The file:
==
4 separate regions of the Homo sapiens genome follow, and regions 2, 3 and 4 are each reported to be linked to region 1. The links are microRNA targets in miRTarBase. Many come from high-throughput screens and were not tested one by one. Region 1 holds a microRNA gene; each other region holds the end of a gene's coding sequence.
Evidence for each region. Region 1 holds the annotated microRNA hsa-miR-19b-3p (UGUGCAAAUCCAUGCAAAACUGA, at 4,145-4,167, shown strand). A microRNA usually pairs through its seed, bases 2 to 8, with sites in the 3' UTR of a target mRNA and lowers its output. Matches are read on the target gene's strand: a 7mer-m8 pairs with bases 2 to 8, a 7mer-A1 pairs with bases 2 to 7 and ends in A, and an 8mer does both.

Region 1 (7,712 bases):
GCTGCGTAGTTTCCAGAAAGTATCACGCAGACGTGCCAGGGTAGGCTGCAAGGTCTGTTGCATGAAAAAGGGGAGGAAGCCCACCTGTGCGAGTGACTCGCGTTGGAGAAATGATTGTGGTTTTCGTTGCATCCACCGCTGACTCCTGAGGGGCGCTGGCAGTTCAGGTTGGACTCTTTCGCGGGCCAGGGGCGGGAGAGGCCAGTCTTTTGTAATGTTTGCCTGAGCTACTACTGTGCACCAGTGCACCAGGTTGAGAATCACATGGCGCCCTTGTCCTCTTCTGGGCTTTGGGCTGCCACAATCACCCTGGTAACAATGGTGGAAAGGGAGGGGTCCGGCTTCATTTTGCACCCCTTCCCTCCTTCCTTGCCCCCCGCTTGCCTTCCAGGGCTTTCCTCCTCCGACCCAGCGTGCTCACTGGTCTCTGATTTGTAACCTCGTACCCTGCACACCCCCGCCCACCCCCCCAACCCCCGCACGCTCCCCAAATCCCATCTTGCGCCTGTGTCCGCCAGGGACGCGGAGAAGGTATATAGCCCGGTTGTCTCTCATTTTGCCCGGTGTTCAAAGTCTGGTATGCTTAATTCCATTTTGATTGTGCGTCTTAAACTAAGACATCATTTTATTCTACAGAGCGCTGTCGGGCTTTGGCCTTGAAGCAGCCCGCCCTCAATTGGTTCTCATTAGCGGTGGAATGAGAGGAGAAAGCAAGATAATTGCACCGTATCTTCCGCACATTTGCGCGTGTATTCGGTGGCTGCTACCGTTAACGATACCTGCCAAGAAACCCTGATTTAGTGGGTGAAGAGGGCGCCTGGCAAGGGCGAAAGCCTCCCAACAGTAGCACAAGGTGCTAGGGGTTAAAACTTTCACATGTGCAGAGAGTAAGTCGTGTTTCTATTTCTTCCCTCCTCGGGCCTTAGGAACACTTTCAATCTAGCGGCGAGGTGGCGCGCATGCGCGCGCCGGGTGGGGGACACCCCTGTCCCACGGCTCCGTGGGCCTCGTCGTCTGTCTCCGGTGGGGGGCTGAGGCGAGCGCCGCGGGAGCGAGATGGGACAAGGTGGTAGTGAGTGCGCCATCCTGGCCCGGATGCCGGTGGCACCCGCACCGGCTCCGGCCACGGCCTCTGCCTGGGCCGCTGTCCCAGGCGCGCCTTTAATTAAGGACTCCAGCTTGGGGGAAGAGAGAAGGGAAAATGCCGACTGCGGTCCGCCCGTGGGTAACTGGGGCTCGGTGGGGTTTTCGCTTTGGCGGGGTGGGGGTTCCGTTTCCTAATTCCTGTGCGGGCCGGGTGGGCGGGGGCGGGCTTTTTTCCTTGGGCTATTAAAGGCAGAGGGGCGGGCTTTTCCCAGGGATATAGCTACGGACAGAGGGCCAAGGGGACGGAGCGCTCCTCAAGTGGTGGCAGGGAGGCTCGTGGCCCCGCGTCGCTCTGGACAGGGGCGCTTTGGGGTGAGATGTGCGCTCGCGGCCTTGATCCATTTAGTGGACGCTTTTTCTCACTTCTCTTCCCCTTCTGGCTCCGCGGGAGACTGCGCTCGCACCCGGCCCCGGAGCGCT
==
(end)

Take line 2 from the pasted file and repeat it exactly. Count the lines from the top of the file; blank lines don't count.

Evidence for each region. Region 1 holds the annotated microRNA hsa-miR-19b-3p (UGUGCAAAUCCAUGCAAAACUGA, at 4,145-4,167, shown strand). A microRNA usually pairs through its seed, bases 2 to 8, with sites in the 3' UTR of a target mRNA and lowers its output. Matches are read on the target gene's strand: a 7mer-m8 pairs with bases 2 to 8, a 7mer-A1 pairs with bases 2 to 7 and ends in A, and an 8mer does both.